OBJECTIVE To estimate, among privately insured youth in the U.S., medical expenditures associated with diabetes and the difference in medical expenditures between individuals with insulin-treated diabetes mellitus (ITDM) and with non-ITDM (NITDM).
RESEARCH DESIGN AND METHODS Using the 2007 MarketScan commercial claims and encounter database, we analyzed data for 49,356 youth (aged ≤19 years) who were continuously enrolled in fee-for-service health plans. Youth with diabetes (cases) were identified from inpatient, outpatient, and pharmaceutical drug claims. Each case was matched with five controls (without diabetes) by age (±2 years), sex, census region, and urban versus rural residence. We used regression models to estimate medical expenditures in total and by component (inpatient, outpatient, and medication).
RESULTS The predicted mean annual total per-person medical expenditures were $9,061 for youth with diabetes and $1,468 for those without, an excess of $7,593 for those with diabetes; of which, 43% was for prescription drugs. The predicted mean annual total expenditures were $9,333 for ITDM youth and $5,683 for NITDM youth, respectively, an excess of $3,650 for those with ITDM diabetes, of which 59% was for prescription drugs.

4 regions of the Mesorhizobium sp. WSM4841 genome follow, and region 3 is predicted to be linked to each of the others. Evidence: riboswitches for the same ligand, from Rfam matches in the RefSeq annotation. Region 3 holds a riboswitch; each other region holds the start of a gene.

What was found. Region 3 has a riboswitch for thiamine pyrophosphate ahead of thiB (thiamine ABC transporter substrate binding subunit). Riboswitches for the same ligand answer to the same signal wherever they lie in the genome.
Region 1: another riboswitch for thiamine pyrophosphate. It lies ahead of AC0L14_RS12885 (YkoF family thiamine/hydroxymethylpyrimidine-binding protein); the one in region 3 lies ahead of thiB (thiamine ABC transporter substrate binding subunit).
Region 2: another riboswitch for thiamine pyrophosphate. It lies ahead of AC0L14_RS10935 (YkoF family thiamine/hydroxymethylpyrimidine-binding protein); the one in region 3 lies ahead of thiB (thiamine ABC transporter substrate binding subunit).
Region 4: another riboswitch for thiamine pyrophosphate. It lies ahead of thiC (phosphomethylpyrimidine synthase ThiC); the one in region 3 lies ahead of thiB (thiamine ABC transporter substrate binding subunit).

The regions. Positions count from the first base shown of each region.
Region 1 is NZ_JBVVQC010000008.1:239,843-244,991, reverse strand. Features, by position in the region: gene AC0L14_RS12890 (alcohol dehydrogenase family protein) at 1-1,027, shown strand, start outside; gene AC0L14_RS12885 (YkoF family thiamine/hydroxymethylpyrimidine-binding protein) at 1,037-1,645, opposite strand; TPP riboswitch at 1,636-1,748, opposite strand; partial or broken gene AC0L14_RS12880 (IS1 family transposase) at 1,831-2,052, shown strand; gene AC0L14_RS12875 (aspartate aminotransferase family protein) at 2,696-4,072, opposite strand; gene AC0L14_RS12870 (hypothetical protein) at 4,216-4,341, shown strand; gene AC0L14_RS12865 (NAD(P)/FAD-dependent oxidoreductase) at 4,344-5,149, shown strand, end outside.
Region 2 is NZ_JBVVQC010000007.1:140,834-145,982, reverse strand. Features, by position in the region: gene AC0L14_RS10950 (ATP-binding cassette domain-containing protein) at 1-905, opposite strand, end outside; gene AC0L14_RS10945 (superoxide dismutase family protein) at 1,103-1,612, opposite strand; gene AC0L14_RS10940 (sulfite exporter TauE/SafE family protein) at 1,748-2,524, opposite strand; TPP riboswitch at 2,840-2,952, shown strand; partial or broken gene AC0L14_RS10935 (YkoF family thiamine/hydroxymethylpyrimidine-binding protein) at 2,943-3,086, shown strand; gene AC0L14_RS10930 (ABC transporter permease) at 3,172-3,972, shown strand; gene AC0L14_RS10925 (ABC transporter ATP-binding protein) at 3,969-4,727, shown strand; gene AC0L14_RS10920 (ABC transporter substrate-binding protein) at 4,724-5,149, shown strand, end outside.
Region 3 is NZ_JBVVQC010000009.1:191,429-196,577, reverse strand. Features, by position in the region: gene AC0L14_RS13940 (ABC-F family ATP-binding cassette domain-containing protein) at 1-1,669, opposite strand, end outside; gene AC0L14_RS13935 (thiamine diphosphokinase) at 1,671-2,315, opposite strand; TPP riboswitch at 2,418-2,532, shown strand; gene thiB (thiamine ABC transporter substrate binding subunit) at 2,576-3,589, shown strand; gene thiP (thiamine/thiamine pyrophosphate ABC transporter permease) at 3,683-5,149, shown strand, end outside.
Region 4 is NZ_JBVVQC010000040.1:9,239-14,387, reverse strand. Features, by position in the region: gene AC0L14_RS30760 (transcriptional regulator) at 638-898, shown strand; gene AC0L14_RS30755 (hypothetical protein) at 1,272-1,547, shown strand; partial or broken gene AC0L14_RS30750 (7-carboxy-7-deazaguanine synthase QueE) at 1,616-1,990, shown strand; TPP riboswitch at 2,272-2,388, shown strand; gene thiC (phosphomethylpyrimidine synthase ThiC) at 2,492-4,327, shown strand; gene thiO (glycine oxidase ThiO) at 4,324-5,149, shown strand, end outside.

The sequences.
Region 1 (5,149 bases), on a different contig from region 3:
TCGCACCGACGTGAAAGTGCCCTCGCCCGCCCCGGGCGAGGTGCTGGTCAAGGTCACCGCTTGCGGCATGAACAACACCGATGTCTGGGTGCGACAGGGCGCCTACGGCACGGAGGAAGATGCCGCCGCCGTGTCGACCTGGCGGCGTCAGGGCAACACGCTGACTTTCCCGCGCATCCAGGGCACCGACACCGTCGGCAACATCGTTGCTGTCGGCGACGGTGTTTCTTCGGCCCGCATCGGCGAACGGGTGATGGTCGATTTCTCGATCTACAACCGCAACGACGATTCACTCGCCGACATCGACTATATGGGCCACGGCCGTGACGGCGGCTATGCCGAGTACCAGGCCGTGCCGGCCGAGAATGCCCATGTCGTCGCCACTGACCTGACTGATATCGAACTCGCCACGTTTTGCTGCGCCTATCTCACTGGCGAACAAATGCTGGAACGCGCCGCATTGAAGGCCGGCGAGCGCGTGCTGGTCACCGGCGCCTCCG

CONCLUSIONS The excess medical expenditures associated with diabetes, ITDM in particular, among youth are substantial. Our estimates of excess expenditures can be used to assess the economic burden of diabetes overall and by diabetes treatment mode. Our estimated excess expenditure for NITDM may be used for evaluating the economic efficiency of interventions aimed at preventing type 2 diabetes in U.S. youth.
- Received November 18, 2010.
- Accepted February 7, 2011.
- © 2011 by the American Diabetes Association.
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